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Home / Health

Ovarian cancer saw baby get menses, develop pubic hair at four months

By Gardy Chacha | 7 months ago | 4 min read

 Little Bibian is held by her mother, Faustine Andeso, at their Likuyani home in Kakamega County (Standard)

Phaustine Andeso wedded on March 24, 2018. A year later, on April 16, 2019, she gave birth to her firstborn, Bibian

At their home in Likuyani, we find the girl zestful, just like a toddler her age would be.

Wearing a pink dress and matching pink boots, Bibian comes closer to have a look at our cameras, recorders and tripod stand.

Her small frame masks the pain she has endured in just over two years; she has battled and overcome cancer.

“She was born weighing 4.2kg,” Andeso says. “She looked healthy.”

When the girl turned four months, she developed acne (pimples), her breasts also enlarged, and she began to develop pubic hair.

About a month after the symptoms appeared, the baby started bleeding from her vagina. “The bleeding lasted five days,” Andeso says.

By this time, all manner of questions were swirling in the new mother’s head. She took her daughter to hospital. At the time, her family lived in Kitengela, Kajiado County. “She was treated for a blood infection. She was given antibiotics,” Andeso says.

Nothing changed. The following month, she bled again, “like she was having menses.”

Andeso moved from one hospital to another searching for proper diagnosis and treatment. But nothing much came of it.

In December 2019, the family travelled up country to mark festivities.

“At some point, my mother was bathing Bibian and she noticed that the girl was bloated. She advised me to take her to hospital. I attributed the bloating to her big body because I am also big bodied.”

They went to Likuyani Sub-County Hospital where medics prescribed antibiotics and medicine to treat bloating and indigestion.

“But my daughter’s symptoms got worse. She now had no appetite, was breathing heavily and could not stomach food,” Andeso says.

They went back to hospital. She was asked to do an ultra sound.

Results showed that Bibian’s abdomen was filled with fluids. The patient was referred to Moi Teaching and Referral Hospital (MTRH).

Andeso went to MTRH on December 26, 2019. The baby was admitted and a fresh round of tests and scans ordered.

“Around 10am on January 7, 2020, we were in the ward when I saw many doctors come in. One of them – their leader – called out my name and I responded.

“He then explained that Bibian had a growth in her reproductive system. It was the growth that was producing fluids.

“He recommended surgery – immediately. My heart sank. I feared that she wouldn’t make it through surgery,” Bibian says.

The lead doctor was, Elly Odongo, an obstetrician and gynaecologist and the head of gynaecological oncology at MTRH.

“Bibian’s case was brought to my attention in early 2020. From tests, the girl had a type of ovarian cancer known as sex cord stromal tumour,” Dr Odongo says.

Andeso had many expectations of motherhood. But she never expected anything close to what she was hearing from the doctor.

‘Cancer? Of the ovaries? In a baby? I thought this disease only affects women of reproductive age,’ she recalls wondering.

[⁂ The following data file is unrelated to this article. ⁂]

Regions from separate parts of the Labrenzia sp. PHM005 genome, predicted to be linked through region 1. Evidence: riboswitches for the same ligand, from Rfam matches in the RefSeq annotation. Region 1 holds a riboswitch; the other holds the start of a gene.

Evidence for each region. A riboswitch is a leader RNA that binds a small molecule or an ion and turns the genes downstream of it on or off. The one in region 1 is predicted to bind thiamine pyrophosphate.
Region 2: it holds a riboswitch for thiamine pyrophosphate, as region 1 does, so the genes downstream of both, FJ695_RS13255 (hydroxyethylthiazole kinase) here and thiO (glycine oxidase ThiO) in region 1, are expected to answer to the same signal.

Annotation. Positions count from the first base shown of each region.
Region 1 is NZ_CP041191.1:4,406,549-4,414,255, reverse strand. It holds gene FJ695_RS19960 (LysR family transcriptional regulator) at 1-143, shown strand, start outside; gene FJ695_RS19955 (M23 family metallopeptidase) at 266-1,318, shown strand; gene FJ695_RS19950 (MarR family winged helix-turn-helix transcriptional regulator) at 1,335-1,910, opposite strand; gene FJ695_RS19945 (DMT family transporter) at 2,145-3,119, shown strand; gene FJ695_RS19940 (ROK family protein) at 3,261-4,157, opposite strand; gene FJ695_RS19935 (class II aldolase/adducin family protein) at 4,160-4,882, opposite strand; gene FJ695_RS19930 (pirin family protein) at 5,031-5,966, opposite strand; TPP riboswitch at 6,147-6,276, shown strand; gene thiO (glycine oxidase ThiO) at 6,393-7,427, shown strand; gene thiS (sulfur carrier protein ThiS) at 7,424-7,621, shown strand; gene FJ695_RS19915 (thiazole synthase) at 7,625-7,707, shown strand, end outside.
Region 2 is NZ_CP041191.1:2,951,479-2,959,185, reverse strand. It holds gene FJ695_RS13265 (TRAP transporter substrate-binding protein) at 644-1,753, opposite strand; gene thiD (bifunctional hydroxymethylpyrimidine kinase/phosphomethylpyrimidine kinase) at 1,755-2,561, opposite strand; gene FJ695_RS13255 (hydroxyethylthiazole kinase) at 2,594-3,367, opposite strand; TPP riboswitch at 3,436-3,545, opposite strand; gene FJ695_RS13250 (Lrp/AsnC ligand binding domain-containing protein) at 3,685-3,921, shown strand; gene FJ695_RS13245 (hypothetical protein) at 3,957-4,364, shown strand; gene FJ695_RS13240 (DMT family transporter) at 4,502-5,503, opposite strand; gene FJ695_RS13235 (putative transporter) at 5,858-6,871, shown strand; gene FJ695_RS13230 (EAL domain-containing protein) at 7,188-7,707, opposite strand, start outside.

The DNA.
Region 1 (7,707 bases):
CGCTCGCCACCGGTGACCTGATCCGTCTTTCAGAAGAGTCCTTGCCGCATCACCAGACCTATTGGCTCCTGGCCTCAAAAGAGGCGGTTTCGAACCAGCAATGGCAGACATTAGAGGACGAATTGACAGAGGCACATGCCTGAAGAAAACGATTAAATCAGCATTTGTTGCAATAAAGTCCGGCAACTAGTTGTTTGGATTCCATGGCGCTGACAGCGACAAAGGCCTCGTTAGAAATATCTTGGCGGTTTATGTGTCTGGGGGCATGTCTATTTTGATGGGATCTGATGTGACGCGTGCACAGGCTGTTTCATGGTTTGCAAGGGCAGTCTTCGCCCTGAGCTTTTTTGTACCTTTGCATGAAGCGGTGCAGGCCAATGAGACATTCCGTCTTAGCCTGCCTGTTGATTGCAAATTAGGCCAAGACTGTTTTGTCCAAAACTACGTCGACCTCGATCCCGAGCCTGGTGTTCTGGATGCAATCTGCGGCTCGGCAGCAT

The tumour, Odongo says, was functional: meaning it was producing hormones – oestrogen and testosterone.

This explains why the little girl presented with symptoms of a child entering puberty.

“The blood she was shedding is equivalent to menstruation in a woman of reproductive age. Of course, in an eight-month-old, this means something is wrong,” Odongo says.

The following day, Odongo and his team operated on Bibian and removed the tumours. The surgery was followed by chemotherapy – which Andeso says was brutal on young Bibian.

Today, the girl, aged two years and five months, is cancer-free.

She, however, needs immune boosters and multivitamin supplements to help her fight common infections as chemotherapy affected her immunity.

It has been a roller-coaster two years, Andeso says. Her daughter’s battle with cancer, she says, has cost her friendships, her (old) job, peace of mind, and marriage.

She says the family has spent over Sh1.5 million since the first hospital visit.

“Of course we don’t have that kind of money. A lot of it came from friends, church, relatives and well-wishers. I also took loans; which I am still repaying.”

Before taking Bibian to hospital, Andeso had contemplated traditional medicine.

In fact, one of her grandfathers, upon examining the girl, declared that she had been bewitched.

The old man prescribed herbal concoctions for Bibian to drink and bath in.

“We did that for two weeks but her condition got even worse,” she says.

Andeso is lucky that she acted quickly. Bibian’s cancer was at stage 2(a) when she was taken to MTRH.

Had she waited longer, Odongo postulates, chances of successful treatment would have dwindled.

“Success in treating cancer increases with early diagnosis. Ovarian cancer in older women is a silent killer because at least 80 per cent of women who get diagnosed with the disease are usually at stage 3 and above. Survival at this point is reduced as the cancer spreads,” he says.

Odongo advised parents of young girls to be on the lookout for symptoms that mimic puberty.

“The median age for ovarian cancer patients is 47 years,” he says.

September is ovarian cancer awareness month. Bibian, despite her age, is leading in awareness creation.


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